This case involved a possibly altered police report and a specious claim that the adverse vehicle was stolen. We just wanted a fair hearing, which we were denied. That said, we gave the IAS judge an opportunity under 4404(b) to follow the law. Deaf ears, closed doors and an ensuing trip to the Appellate Division.
The intersection of Ins Law 5106 and 5102(d) January 31, 2019
Ampofo v Key, 2019 NY Slip Op 00559 (1st Dept. 2019)
“Defendants established prima facie that plaintiff’s claimed right ankle and foot sprains were not serious injuries within the meaning of Insurance Law § 5102(d) through affirmed reports by their orthopedist, who documented normal range of motion (see Hernandez v Adelango Trucking, 89 AD3d 407 [1st Dept 2011]; Whisenant v Farazi, 67 AD3d 535 [1st Dept 2009]). They also submitted an affirmed report by an orthopedic surgeon who performed a no-fault peer review, which noted that plaintiff’s MRI reports showed osteoarthritis and other conditions, and opined that the right ankle arthroscopy performed four months after the collision was not medically necessary or causally related to the accident. “
The no-fault peer review: If properly performed and utilized, it is a death trap. So I found the file online. The peer review was performed by Dr. Westerband. (He actually lost a threshold case as a plaintiff on a PI action). It has a Geico claim number and the vendor is my next door neighbor MedSource National. The medical rationale would not suffice for most arbitrators, but alas the Appellate Division found it persuasive. LOL?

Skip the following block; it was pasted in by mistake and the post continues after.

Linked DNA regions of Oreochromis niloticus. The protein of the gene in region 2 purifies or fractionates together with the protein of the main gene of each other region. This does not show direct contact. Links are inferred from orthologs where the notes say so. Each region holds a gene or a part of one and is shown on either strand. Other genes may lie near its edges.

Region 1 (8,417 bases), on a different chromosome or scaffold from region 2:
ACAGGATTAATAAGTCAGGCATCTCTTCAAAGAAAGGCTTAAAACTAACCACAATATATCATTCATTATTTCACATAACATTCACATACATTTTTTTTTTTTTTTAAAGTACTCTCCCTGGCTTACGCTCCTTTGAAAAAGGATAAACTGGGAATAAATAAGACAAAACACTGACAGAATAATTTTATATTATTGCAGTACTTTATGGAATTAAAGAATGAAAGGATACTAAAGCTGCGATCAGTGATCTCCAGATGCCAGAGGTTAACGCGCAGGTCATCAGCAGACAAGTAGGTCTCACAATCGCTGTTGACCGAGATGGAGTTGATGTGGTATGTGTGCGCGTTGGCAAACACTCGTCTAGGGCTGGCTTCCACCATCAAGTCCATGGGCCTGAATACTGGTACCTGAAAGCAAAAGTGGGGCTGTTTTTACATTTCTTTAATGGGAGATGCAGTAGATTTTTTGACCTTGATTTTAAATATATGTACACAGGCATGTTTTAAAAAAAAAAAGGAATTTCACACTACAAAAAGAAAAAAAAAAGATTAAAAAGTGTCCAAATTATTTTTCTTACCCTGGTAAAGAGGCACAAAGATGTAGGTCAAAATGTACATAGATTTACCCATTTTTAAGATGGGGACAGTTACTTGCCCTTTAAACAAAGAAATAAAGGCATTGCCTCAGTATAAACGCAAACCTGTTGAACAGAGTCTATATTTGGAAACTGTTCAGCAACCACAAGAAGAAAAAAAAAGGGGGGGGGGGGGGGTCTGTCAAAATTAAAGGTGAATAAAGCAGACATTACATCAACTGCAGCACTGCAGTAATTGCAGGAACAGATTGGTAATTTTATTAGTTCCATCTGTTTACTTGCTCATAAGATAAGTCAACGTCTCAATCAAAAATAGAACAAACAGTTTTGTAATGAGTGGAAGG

Trip and fall to zero January 28, 2019
Rambarran v New York City Tr. Auth., 2019 NY Slip Op 00484 (2d Dept. 2019)
“Here, the plaintiff’s evidence at trial included her own testimony, the testimony of her expert engineer, as well as photographs identified and marked by the plaintiff showing the alleged defect as it existed at the time of the subject accident. Accepting such evidence as true, and affording the plaintiff every favorable inference that may be properly drawn from the facts presented (see Szczerbiak v Pilat, 90 NY2d 553, 556), the alleged defect was not actionable. Considering the appearance and dimensions of the protruding bolt, as well as its location on the sidewall of the staircase, directly underneath a handrail and away from the walking surface of the stairway “
This was an interesting case as it involved a trip and fall and a $650,000 jury verdict. The Second Department almost seems to intimate that the plaintiff sought out this defect and non-suited this case.
Medical malpractice burdens January 28, 2019
Wei Lin v Sang Kim, 2019 NY Slip Op 00161 (2d Dept. 2019)
“The defendant’s expert merely summarized the medical records and certain deposition testimony, and opined in a conclusory manner that the defendant’s treatment of the injured plaintiff did not represent a departure from good and accepted medical practice .”
Interesting choice of terms to come up with as to the failure to make a prima facie burden.